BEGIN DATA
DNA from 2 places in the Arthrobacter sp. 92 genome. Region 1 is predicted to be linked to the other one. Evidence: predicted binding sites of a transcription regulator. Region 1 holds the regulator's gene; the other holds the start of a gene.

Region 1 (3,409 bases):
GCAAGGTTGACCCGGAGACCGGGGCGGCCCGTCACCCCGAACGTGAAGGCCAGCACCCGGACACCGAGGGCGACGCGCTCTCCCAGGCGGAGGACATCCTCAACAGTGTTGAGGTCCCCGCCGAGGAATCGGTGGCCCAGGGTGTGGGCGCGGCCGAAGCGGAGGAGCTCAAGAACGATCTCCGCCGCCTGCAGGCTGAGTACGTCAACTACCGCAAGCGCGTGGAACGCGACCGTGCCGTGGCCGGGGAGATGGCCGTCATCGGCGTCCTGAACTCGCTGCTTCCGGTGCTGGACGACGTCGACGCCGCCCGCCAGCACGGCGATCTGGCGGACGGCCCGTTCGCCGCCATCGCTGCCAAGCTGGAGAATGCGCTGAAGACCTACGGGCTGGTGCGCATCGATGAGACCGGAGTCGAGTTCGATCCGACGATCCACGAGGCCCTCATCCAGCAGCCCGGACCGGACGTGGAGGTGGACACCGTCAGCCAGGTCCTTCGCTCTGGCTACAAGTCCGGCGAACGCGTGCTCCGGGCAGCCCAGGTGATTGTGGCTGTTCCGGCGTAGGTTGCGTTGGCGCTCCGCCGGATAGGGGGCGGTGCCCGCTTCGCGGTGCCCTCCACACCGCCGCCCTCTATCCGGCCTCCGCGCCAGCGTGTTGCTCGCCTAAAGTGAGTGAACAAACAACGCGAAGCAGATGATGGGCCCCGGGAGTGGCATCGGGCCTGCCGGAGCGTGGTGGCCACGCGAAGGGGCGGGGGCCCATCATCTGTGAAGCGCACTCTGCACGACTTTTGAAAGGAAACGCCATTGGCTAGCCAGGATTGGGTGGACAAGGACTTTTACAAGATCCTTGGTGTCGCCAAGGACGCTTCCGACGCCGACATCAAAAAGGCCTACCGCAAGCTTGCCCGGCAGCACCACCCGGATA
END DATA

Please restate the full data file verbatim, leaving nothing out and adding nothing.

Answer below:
DNA from 2 places in the Arthrobacter sp. 92 genome. Region 1 is predicted to be linked to the other one. Evidence: predicted binding sites of a transcription regulator. Region 1 holds the regulator's gene; the other holds the start of a gene.

Region 1 (3,409 bases):
GCAAGGTTGACCCGGAGACCGGGGCGGCCCGTCACCCCGAACGTGAAGGCCAGCACCCGGACACCGAGGGCGACGCGCTCTCCCAGGCGGAGGACATCCTCAACAGTGTTGAGGTCCCCGCCGAGGAATCGGTGGCCCAGGGTGTGGGCGCGGCCGAAGCGGAGGAGCTCAAGAACGATCTCCGCCGCCTGCAGGCTGAGTACGTCAACTACCGCAAGCGCGTGGAACGCGACCGTGCCGTGGCCGGGGAGATGGCCGTCATCGGCGTCCTGAACTCGCTGCTTCCGGTGCTGGACGACGTCGACGCCGCCCGCCAGCACGGCGATCTGGCGGACGGCCCGTTCGCCGCCATCGCTGCCAAGCTGGAGAATGCGCTGAAGACCTACGGGCTGGTGCGCATCGATGAGACCGGAGTCGAGTTCGATCCGACGATCCACGAGGCCCTCATCCAGCAGCCCGGACCGGACGTGGAGGTGGACACCGTCAGCCAGGTCCTTCGCTCTGGCTACAAGTCCGGCGAACGCGTGCTCCGGGCAGCCCAGGTGATTGTGGCTGTTCCGGCGTAGGTTGCGTTGGCGCTCCGCCGGATAGGGGGCGGTGCCCGCTTCGCGGTGCCCTCCACACCGCCGCCCTCTATCCGGCCTCCGCGCCAGCGTGTTGCTCGCCTAAAGTGAGTGAACAAACAACGCGAAGCAGATGATGGGCCCCGGGAGTGGCATCGGGCCTGCCGGAGCGTGGTGGCCACGCGAAGGGGCGGGGGCCCATCATCTGTGAAGCGCACTCTGCACGACTTTTGAAAGGAAACGCCATTGGCTAGCCAGGATTGGGTGGACAAGGACTTTTACAAGATCCTTGGTGTCGCCAAGGACGCTTCCGACGCCGACATCAAAAAGGCCTACCGCAAGCTTGCCCGGCAGCACCACCCGGATA